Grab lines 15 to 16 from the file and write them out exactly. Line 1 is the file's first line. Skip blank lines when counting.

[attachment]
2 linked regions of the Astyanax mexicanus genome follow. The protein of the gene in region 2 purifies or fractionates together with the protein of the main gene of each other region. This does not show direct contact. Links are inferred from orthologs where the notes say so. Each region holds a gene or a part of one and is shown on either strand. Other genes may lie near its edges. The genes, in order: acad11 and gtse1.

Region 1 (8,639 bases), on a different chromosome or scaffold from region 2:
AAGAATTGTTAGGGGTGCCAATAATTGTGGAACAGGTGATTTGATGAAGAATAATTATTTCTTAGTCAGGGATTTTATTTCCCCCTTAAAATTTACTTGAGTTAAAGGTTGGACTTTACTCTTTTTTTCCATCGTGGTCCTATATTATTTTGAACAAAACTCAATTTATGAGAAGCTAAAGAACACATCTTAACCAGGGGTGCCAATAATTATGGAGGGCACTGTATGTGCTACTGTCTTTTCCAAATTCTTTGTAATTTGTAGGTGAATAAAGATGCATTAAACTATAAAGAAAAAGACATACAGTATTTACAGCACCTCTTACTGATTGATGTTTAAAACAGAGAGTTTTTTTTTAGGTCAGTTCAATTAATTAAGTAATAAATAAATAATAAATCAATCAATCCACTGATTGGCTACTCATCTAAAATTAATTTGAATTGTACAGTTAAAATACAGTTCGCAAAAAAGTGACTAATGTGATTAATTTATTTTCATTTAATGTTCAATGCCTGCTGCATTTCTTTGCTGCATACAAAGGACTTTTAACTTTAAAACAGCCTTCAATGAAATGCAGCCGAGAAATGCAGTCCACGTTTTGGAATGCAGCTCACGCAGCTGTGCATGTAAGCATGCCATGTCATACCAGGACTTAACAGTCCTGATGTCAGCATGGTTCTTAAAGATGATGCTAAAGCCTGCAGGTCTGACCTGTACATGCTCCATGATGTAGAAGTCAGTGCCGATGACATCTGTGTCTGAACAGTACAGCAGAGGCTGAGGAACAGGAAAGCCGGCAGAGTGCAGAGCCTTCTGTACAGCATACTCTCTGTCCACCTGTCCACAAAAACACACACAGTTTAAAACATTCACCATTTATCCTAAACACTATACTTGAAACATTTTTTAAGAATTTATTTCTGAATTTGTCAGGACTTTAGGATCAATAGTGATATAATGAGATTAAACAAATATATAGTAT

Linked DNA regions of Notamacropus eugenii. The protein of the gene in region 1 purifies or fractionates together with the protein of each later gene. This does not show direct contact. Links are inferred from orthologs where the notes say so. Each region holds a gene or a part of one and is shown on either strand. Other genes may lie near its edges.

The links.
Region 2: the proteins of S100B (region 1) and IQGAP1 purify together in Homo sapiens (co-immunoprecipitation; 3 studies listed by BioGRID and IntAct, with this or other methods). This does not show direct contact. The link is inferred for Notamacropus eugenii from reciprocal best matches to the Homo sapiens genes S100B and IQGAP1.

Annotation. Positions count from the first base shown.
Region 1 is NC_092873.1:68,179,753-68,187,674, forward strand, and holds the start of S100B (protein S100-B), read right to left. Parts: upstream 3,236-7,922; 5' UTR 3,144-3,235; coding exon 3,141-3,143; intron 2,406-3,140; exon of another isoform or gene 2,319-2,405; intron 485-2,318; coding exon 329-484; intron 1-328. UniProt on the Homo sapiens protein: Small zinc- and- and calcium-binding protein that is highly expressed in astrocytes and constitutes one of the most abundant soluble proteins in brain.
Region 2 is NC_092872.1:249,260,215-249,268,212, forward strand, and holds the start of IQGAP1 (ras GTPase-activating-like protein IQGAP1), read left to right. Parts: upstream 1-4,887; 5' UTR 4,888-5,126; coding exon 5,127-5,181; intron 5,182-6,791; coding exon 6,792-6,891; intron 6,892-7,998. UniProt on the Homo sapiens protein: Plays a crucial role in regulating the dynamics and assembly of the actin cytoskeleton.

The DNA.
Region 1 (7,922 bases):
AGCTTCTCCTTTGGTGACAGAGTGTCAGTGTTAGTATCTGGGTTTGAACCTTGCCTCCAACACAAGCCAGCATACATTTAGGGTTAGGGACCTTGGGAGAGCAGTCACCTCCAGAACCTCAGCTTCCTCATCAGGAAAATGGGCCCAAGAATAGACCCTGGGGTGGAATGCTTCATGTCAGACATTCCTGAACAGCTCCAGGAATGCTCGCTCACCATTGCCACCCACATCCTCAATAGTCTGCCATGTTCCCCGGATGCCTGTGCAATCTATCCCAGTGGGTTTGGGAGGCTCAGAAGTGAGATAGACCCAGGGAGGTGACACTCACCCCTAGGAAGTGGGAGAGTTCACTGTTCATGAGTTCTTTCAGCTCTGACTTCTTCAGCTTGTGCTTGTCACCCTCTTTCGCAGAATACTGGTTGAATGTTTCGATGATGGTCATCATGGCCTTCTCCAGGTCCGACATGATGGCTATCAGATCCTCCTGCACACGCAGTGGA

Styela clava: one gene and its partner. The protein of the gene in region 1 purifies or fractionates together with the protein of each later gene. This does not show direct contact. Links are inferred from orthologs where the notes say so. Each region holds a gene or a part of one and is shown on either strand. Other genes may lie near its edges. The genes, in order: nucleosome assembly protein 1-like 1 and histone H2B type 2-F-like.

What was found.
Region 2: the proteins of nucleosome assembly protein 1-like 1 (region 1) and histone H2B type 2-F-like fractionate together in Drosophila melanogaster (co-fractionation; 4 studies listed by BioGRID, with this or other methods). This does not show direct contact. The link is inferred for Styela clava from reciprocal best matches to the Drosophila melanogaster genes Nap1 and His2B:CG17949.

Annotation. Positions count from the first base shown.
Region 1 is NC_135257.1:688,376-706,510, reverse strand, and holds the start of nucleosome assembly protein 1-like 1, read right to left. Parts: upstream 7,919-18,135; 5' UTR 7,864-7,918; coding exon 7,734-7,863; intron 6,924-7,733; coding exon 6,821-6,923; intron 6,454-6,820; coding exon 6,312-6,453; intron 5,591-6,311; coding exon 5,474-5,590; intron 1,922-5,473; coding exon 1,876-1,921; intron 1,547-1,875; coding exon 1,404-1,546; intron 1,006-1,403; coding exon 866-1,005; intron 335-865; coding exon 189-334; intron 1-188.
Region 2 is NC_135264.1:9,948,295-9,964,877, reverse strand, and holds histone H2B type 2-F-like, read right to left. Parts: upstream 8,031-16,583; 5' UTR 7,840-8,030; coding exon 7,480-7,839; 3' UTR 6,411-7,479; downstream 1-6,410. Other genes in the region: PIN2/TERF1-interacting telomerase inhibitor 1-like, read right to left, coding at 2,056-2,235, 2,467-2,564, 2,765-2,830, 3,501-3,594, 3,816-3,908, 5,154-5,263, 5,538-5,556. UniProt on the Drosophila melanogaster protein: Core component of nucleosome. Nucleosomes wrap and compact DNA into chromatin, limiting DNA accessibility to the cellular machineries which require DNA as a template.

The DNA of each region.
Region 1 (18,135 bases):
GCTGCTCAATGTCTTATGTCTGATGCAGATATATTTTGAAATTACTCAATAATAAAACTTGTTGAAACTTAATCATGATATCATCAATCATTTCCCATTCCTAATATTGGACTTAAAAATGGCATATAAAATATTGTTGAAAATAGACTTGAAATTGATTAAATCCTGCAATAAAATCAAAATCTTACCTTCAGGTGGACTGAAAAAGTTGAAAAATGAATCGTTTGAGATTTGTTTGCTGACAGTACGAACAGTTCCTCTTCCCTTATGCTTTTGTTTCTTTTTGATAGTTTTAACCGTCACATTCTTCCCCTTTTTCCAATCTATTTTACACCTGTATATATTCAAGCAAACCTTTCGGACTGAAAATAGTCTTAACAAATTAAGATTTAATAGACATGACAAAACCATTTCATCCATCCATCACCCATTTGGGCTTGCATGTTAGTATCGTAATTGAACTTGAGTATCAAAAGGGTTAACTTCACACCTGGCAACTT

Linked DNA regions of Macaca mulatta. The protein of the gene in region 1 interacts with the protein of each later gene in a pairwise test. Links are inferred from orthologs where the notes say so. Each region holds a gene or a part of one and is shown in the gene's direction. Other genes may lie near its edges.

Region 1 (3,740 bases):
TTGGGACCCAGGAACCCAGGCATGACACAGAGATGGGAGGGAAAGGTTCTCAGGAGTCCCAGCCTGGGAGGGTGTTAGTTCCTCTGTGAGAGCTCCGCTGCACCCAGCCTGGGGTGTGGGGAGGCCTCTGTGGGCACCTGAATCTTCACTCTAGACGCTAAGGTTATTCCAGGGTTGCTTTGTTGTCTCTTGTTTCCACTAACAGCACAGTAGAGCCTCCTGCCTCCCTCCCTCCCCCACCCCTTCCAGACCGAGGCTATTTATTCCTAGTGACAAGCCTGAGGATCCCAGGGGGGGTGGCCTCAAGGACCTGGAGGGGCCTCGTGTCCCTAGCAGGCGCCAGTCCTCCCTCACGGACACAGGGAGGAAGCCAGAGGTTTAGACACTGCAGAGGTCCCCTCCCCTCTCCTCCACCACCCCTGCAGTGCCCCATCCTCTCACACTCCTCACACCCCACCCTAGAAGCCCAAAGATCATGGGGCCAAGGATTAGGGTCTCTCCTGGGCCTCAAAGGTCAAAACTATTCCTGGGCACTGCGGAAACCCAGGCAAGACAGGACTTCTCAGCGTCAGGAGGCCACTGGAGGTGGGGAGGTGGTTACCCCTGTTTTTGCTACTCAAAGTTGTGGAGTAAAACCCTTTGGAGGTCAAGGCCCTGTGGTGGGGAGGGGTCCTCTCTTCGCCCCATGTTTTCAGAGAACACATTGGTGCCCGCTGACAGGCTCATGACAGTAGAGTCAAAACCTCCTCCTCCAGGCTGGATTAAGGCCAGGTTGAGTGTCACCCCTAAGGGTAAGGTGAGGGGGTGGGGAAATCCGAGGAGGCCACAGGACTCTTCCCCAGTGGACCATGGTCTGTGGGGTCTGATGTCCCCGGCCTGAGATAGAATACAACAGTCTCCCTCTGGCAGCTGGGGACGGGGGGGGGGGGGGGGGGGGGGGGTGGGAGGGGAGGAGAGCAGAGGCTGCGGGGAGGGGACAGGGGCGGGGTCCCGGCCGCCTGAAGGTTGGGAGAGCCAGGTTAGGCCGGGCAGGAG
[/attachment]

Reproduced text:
Region 2: the proteins of nucleosome assembly protein 1-like 1 (region 1) and histone H2B type 2-F-like fractionate together in Drosophila melanogaster (co-fractionation; 4 studies listed by BioGRID, with this or other methods). This does not show direct contact. The link is inferred for Styela clava from reciprocal best matches to the Drosophila melanogaster genes Nap1 and His2B:CG17949.

Annotation. Positions count from the first base shown.